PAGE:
Magnetic “Sandwich” Could Boost Superfast Computers Development
An international team of researchers, including RBI scientist Predrag Lazić, PhD, from the Division of Theoretical Physics, has found a new method of producing molecular magnets which could pave the way for a new generation of data storage media and faster and more energy-efficient computing processors. The results of this research have been published in the renowned journal Nature.
To boost the performance of computers and reduce their energy requirements, processors and memory have been reducing in size. However, this strategy is about to reach the limits imposed by physics. Components will eventually become too small and therefore unsuitable for secure data storage and processing.
At the level where components consist of only a few atoms, even one atom can significantly change the physical properties of a component. Furthermore, it is very difficult to control the exact number and arrangement of atoms in metals and semiconductors, the same materials used in electronic device components today.
One way out of this “dead-end” could be in so-called "molecular electronics" where nanometre-scale components are made up of molecules. Molecules consist of a fixed number of atoms. They can be designed specifically for various purposes, produced en masse in cost-effective manner and in identical form. Additionally, if the magnetic moment of the electron – the "spin" – is also exploited in addition to its electric charge, it looks as though it may even be possible to implement entirely new functionalities, such as non-volatile RAM or quantum computers.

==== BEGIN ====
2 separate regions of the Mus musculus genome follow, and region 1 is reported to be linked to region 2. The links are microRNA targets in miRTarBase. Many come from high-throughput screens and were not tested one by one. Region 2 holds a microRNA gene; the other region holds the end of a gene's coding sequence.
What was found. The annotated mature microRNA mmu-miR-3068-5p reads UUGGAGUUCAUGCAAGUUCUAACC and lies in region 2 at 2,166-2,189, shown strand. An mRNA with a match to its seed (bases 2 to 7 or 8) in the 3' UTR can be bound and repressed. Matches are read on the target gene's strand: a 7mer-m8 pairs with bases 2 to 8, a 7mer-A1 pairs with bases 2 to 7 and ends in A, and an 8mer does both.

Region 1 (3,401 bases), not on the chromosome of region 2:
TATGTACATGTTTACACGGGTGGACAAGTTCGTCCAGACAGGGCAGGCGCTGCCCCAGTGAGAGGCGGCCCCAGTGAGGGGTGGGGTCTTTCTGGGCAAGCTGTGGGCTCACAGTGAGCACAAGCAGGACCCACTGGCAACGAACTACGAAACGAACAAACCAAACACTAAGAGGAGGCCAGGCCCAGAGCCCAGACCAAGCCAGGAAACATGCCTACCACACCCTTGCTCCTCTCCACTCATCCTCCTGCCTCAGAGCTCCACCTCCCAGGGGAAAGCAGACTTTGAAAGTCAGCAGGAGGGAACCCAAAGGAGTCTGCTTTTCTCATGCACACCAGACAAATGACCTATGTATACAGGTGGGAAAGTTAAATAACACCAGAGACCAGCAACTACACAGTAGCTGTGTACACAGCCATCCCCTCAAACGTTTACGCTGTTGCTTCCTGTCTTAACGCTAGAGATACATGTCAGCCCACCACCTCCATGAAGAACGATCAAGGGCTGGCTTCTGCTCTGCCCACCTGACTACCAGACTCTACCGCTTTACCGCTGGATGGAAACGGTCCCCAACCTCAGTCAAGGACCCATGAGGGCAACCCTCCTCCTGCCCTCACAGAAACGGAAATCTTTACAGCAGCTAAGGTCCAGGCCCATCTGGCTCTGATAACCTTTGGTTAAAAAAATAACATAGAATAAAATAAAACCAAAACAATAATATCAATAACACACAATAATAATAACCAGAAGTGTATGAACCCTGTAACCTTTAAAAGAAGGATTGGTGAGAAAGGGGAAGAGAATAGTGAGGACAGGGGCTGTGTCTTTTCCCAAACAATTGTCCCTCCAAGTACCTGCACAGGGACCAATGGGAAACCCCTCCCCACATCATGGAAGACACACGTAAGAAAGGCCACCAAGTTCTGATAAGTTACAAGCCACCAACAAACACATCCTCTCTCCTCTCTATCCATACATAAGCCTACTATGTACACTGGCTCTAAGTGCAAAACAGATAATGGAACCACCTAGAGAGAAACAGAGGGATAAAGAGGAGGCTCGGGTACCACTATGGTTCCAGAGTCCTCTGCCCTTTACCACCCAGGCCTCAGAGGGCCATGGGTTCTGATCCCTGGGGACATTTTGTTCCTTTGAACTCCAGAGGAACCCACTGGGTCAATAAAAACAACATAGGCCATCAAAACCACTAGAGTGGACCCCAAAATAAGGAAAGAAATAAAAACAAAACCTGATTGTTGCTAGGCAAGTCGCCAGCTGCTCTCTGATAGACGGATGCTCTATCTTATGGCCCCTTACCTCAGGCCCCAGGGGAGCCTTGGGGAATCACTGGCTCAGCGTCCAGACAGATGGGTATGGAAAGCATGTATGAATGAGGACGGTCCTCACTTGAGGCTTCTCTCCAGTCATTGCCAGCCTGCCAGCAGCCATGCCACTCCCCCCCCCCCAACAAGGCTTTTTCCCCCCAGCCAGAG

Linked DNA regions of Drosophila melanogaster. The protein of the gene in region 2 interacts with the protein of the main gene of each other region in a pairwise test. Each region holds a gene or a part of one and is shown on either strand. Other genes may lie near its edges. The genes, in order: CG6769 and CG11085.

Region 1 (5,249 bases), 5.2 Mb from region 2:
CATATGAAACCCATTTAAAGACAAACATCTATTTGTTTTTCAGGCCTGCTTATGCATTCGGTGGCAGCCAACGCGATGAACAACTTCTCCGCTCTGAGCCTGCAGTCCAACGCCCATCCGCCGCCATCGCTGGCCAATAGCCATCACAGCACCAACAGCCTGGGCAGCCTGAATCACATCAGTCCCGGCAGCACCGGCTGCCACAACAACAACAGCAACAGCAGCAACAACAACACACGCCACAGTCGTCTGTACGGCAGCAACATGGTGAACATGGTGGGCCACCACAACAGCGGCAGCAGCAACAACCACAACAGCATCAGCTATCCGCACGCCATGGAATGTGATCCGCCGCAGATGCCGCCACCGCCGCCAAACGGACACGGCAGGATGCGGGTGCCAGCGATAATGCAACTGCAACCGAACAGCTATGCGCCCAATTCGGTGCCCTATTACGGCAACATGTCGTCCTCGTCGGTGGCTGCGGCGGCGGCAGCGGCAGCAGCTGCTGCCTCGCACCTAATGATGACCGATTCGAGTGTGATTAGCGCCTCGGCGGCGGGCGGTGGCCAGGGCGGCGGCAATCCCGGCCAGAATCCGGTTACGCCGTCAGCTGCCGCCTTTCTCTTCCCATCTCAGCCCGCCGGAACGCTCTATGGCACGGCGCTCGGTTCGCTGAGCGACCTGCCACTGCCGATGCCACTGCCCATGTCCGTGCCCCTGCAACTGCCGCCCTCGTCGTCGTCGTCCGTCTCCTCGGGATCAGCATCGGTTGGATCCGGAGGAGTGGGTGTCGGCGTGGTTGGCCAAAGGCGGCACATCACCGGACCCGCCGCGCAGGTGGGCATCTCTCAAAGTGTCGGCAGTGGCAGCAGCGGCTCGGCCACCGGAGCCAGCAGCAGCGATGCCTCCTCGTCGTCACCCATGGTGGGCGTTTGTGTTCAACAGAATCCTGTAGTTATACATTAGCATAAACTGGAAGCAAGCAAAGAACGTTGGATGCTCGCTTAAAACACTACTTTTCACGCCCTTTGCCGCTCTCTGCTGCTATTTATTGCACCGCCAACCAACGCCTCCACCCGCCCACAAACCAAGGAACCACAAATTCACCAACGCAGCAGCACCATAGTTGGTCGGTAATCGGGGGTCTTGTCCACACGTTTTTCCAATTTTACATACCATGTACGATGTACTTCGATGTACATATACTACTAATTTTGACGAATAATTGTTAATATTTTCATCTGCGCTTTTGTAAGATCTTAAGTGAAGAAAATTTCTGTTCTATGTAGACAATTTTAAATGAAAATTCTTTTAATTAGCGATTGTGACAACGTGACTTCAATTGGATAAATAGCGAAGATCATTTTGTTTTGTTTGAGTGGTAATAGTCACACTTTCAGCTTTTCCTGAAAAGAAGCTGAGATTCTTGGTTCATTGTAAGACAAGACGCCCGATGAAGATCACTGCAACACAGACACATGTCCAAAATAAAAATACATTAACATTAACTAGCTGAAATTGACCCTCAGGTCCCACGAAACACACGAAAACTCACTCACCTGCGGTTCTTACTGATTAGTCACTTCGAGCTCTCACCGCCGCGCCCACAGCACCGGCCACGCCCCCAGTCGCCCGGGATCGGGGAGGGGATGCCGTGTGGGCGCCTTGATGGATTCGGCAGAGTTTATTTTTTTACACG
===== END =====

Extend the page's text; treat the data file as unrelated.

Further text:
The researchers from Forschungszentrum Jülich and the University of Göttingen in Germany, Massachusetts Institute of Technology in the USA, Croatian Ruđer Bošković Institute and IISER Kolkata in India applied zinc methyl phenalenyl - ZMP (a small metalorganic molecule which in itself is not magnetic) onto a magnetic layer of cobalt. They showed that ZMP forms a magnetic "sandwich" only in combination with the cobalt surface and that it can be selectively switched back and forth between two magnetic states using magnetic fields.
In this process, the electrical resistance of the layer system changes by more than 20 %. In order to produce these "magnetoresistive" effects necessary to store, process, and measure data in molecular systems, researchers often required temperatures well below -200 °C. Newly developed system shows strong magnetoresistance already at much higher temperatures, i.e., minus 20 degrees Celsius. This is a significant step forward on the way to develop molecular memory and computing elements which operate at room temperature.